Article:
Friday, January 22, 2010

Experts Say There's Still Time To Get A Flu Shot

(NAPSI)-There's good news for those who want to protect themselves and their family from the flu. There's still time to get a seasonal flu vaccination. While the seasonal flu season typically runs from October through May, activity often peaks in January or later.

According to the CDC, you should get a seasonal flu shot if you are 50 or older, have a chronic health problem-such as kidney, lung, or heart disease; diabetes, a blood disorder or asthma-live in a nursing home or other long-term care facility, are pregnant, are between 6 months and 19 years old, or live with or care for someone in a high-risk group outlined above.

While people age 50 and older are more vulnerable to seasonal flu and its complications, many older people are still not getting vaccinated. For example, seasonal flu vaccination rates are 66 percent for people 65+ and just 39 percent for people 50 to 64.

"Many myths exist about influenza vaccination, but the evidence is clear-vaccines, regardless of age, offer the best method to prevent disease," said Dr. Cora L. Christian, a board member of AARP.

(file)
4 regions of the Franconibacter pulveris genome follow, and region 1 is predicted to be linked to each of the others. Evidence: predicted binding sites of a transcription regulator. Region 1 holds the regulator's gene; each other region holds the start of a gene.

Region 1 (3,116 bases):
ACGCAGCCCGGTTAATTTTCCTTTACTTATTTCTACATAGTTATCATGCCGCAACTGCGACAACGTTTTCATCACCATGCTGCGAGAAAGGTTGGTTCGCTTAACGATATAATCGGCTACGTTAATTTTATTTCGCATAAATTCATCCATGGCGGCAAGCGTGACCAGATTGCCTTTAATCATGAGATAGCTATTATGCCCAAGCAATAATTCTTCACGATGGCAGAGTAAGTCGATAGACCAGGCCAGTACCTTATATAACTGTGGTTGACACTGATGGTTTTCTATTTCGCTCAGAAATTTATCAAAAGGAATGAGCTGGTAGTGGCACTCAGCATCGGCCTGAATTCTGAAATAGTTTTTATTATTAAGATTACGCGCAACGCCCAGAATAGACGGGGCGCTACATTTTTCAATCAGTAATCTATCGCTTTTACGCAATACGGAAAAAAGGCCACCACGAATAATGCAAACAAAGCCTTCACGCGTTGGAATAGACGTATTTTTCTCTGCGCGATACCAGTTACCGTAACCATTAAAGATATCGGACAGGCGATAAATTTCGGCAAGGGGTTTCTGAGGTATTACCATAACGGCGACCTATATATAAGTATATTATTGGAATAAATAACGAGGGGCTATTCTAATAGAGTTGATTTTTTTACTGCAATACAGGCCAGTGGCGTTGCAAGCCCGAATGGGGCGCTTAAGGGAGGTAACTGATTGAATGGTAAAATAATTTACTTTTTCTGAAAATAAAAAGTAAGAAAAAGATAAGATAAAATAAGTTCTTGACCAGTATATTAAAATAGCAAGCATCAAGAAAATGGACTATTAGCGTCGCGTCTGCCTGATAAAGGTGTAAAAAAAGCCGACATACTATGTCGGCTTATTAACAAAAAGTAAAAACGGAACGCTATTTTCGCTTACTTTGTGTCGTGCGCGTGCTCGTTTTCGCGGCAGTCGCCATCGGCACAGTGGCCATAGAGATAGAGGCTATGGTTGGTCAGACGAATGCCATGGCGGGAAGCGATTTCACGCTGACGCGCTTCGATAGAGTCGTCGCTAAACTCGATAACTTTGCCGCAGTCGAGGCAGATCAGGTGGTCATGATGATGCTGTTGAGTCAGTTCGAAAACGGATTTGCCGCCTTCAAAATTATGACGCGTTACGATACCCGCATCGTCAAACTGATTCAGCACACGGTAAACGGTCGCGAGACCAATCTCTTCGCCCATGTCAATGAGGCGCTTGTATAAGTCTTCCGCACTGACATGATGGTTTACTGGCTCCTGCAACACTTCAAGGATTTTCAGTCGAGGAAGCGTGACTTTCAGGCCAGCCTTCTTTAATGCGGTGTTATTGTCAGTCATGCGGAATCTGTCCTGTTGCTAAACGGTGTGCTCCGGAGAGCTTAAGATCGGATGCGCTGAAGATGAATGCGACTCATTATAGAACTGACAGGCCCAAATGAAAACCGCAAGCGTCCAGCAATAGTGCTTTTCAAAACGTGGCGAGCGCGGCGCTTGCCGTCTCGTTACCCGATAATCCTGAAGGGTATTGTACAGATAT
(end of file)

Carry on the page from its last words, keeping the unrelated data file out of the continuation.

This year, the country is fighting both the regular seasonal flu and a new strain of H1N1 flu (commonly referred to as "swine flu"). A seasonal flu vaccine will not protect you against the H1N1 flu strain. There is a separate vaccine for H1N1 flu.

Groups at high risk of contracting the H1N1 flu include children and young adults up to age 24, pregnant women, people who live with or care for infants, health care workers, and 25- to 64-year-olds with cancer, blood disorders, chronic lung disease (asthma, COPD), diabetes, heart disease, kidney disorders, liver disorders, neurological disorders, neuromuscular disorders or HIV, all of which can increase the severity of flu symptoms in patients.

The CDC also recommends that, as more of the H1N1 vaccine becomes available, all healthy Americans ages 25 to 64 receive it, followed by those 65 and older. According to the CDC, older Americans are less likely than younger people to get sick from the H1N1 flu virus, probably because they have immunity from an earlier exposure to a similar flu.

As more H1N1 vaccines become available, many states are giving vaccines to people over 65, and the CDC has encouraged older Americans to seek H1N1 vaccination if local supply is sufficient. If you are over 65, you should check with your health care provider or state health department to see if the H1N1 vaccine is available for you.

In addition to your doctor's office or a clinic, it's often possible to get a shot at a neighborhood supermarket or drugstore.

For more information on where to find a flu shot near you, go to

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